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FLASHBACK: How Tinubu’s Running Mate, Shettima’s Government In Borno Contributed To Abduction Of Chibok Schoolgirls By Boko Haram In 2014

Shettima was on Sunday announced as the running mate of the presidential candidate of the All Progressives Congress, Bola Tinubu.

The West African Examination Council (WAEC) said the abduction of over 250 schoolgirls in Chibok in April 2014 may not have occurred if the then governor of Borno State, Senator Kashim Shettima, had heeded the advice of the examination body.

Shettima was on Sunday announced as the running mate of the presidential candidate of the All Progressives Congress, Bola Tinubu.


On April 14, 2014, the schoolgirls were abducted when insurgents attacked the Government Girls’ Secondary School (GGSS) in Chibok, Borno State.

The abduction of the girls in 2014 was followed by a global outcry that birthed the #BringBackOurGirls movement.

Aware of the poor security situation in Borno and worried about the safety of students, WAEC had declined to conduct its Senior School Certificate Examination in unsafe parts of Borno, including Chibok.

But that was until Shettima assured of adequate security measures.

According to the then Head of WAEC National Office in Nigeria, Charles Eguridu, the body was initially reluctant to conduct its examination in Chibok and other troubled areas of the North-East because of the security challenges.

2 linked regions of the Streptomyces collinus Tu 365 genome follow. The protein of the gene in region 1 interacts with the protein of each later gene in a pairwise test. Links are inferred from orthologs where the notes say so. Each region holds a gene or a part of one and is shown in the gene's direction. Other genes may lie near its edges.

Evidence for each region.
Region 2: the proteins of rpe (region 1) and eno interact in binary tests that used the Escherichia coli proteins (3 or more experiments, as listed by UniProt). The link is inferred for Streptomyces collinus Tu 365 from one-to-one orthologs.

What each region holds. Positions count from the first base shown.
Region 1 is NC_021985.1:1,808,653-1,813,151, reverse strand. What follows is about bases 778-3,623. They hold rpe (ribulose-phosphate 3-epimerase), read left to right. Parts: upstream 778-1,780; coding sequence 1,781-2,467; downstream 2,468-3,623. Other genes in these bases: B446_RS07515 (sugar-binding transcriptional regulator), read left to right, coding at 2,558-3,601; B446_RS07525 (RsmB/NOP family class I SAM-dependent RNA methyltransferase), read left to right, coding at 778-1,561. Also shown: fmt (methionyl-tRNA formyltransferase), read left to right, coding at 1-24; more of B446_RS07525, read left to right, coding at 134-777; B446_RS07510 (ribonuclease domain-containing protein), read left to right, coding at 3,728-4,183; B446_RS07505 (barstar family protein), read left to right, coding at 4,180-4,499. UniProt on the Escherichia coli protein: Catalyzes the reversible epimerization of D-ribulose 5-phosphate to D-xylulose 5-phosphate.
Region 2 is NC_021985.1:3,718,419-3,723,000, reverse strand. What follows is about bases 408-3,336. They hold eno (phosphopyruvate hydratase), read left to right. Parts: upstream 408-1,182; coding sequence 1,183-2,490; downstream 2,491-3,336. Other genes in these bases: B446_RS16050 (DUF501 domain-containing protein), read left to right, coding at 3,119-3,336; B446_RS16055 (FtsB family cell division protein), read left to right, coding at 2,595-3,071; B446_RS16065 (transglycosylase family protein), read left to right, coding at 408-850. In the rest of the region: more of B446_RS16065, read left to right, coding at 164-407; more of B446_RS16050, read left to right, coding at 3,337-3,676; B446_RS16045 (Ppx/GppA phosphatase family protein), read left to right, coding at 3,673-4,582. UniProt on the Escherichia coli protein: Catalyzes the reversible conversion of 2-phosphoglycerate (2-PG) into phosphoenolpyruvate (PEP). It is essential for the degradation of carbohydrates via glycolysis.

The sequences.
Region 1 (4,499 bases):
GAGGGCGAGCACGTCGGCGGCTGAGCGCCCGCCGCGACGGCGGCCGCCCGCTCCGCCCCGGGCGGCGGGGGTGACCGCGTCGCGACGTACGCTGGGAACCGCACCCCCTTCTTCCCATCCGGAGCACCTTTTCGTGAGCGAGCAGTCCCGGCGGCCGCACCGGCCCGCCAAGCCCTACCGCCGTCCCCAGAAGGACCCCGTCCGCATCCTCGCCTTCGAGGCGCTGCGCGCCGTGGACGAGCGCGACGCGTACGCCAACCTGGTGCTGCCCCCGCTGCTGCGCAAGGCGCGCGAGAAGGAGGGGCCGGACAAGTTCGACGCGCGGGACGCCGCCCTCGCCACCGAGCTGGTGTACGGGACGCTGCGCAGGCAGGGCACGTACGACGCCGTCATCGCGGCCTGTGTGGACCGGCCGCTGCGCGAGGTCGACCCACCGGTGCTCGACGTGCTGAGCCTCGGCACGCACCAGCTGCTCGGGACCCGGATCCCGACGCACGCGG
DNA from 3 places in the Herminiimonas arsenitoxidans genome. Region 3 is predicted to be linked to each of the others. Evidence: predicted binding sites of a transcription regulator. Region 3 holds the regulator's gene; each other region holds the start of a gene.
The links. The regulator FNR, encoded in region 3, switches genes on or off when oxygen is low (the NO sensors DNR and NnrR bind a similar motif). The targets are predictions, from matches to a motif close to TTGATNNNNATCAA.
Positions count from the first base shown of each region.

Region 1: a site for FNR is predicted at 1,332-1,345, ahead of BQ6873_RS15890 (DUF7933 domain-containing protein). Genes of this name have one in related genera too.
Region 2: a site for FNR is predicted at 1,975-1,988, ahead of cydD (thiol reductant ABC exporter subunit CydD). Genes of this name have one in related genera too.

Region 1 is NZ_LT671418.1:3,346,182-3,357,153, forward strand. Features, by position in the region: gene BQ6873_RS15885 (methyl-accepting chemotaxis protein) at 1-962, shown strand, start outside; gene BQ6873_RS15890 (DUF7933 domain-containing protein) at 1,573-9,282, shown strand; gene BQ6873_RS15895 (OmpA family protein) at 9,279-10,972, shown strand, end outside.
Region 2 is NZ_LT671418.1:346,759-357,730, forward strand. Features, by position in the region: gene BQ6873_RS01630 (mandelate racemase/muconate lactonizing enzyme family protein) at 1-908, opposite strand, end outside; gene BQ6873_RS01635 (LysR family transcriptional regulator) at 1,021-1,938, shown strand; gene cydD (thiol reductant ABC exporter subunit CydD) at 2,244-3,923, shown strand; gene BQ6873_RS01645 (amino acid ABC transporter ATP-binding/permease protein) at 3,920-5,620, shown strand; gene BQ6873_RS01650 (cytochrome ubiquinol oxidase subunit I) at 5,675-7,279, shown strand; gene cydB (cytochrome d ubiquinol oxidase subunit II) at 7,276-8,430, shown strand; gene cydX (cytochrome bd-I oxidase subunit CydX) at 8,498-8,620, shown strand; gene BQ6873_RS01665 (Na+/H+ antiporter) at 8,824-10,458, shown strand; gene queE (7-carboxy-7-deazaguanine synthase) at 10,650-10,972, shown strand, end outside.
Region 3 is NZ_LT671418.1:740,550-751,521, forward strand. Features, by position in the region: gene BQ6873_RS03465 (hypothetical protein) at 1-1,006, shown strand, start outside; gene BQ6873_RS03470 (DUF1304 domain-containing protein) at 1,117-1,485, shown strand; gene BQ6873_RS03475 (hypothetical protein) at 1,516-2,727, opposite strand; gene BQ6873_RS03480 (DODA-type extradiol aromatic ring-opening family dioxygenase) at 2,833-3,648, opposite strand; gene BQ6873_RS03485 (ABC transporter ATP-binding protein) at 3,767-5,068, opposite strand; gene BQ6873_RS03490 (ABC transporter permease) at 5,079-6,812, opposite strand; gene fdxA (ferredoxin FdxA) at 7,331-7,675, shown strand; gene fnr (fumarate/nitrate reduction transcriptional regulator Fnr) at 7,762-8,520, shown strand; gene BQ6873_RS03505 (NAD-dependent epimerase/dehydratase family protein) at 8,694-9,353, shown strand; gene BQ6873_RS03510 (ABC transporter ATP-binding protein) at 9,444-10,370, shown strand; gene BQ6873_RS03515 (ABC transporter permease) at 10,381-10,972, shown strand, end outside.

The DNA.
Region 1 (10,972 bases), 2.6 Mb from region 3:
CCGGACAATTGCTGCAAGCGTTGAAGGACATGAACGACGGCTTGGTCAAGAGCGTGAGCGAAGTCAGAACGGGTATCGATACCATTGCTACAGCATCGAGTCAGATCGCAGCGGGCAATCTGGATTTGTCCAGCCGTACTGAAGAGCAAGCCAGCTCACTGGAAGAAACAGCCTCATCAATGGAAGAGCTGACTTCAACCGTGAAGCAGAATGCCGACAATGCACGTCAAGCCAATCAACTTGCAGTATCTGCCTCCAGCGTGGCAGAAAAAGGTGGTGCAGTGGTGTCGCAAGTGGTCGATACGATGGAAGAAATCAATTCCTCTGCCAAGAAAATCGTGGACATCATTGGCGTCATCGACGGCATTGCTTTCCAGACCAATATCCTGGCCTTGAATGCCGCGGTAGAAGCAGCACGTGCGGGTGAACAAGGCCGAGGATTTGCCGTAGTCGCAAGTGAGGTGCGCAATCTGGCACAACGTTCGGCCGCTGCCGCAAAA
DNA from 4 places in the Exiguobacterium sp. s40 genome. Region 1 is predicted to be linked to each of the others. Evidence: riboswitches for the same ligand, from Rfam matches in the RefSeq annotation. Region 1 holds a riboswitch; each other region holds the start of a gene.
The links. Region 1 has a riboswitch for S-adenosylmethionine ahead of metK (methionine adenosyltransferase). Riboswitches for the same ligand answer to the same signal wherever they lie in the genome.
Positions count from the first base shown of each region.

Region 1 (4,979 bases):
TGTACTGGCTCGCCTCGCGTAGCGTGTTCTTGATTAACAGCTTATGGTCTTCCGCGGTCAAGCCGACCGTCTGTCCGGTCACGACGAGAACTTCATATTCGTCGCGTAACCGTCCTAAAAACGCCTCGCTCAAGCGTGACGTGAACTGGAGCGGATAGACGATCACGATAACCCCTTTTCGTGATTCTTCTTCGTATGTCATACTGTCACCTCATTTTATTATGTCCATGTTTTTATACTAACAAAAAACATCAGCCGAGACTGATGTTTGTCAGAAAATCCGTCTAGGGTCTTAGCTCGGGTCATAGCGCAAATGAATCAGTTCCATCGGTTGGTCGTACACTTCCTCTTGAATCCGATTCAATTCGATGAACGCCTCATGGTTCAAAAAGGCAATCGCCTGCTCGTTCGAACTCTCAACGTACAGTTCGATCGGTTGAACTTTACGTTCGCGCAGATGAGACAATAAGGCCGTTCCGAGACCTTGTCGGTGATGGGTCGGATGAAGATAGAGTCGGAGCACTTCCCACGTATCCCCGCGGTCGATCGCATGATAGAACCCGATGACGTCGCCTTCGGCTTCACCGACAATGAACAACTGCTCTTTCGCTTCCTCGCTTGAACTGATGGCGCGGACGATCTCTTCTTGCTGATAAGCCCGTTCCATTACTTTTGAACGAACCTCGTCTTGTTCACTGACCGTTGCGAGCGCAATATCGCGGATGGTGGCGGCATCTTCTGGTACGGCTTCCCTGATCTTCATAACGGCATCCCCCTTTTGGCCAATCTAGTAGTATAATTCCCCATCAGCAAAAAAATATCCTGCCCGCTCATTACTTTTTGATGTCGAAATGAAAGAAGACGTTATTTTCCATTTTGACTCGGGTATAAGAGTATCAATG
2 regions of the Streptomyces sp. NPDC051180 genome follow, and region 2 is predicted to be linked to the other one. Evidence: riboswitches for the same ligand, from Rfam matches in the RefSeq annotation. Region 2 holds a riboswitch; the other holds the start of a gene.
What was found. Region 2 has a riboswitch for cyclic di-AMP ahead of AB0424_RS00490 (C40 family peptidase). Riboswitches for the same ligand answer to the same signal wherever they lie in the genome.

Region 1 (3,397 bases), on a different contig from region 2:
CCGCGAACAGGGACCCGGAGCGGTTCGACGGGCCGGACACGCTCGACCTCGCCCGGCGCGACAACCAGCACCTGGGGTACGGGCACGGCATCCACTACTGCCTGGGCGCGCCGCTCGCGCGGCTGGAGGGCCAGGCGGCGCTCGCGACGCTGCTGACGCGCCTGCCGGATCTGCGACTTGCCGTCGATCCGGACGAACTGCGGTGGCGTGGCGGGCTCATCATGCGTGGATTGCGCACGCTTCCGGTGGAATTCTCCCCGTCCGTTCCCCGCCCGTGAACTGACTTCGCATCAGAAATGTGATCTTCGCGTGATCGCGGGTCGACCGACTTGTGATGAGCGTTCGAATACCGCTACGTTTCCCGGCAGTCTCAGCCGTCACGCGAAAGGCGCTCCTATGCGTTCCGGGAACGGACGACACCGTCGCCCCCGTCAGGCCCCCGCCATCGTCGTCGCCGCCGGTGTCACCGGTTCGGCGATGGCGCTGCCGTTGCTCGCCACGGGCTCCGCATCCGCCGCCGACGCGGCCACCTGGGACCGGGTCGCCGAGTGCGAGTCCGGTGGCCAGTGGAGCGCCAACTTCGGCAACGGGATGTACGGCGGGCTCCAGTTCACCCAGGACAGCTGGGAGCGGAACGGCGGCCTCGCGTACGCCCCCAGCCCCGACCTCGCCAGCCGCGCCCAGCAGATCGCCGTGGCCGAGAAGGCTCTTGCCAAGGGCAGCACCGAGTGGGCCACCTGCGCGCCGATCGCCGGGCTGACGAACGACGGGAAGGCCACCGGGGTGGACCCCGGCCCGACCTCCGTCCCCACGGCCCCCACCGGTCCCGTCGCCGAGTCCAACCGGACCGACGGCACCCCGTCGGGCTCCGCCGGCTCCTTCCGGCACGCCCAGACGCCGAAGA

It, however, had to buckle when Shettima assured the Council, in writing, that adequate security would be provided.

“Following the previous experience, we were afraid to go to the North-East this year, yet we risked it and asked for extra security through the Minister of Education, Nyesom Wike,” the official had said.

“We also asked the various state governments to relocate all the centres to the state capitals where there would be adequate security.

“The three governors did not respond to our request but instead said they had made adequate security arrangements. The Borno State government also refused to relocate the students from Chibok to safer places like Maiduguri.”

The WAEC official also tendered the letters written to the governors of Adamawa, Borno, and Yobe to prove his claim.

He added that another factor that influenced WAEC’s decision to ask that all centres be moved to the state capitals was the death of three of its staff while conducting a similar examination in a school along the Yola-Maiduguri road in 2013.

The Borno governor, who initially declined transferring the final year students from centres in remote areas like Chibok to the state capital, finally agreed to do so after the kidnap, Eguridu said.

“Borno State government only agreed to relocate the remaining 189 pupils after the abduction of the girls,” he said.

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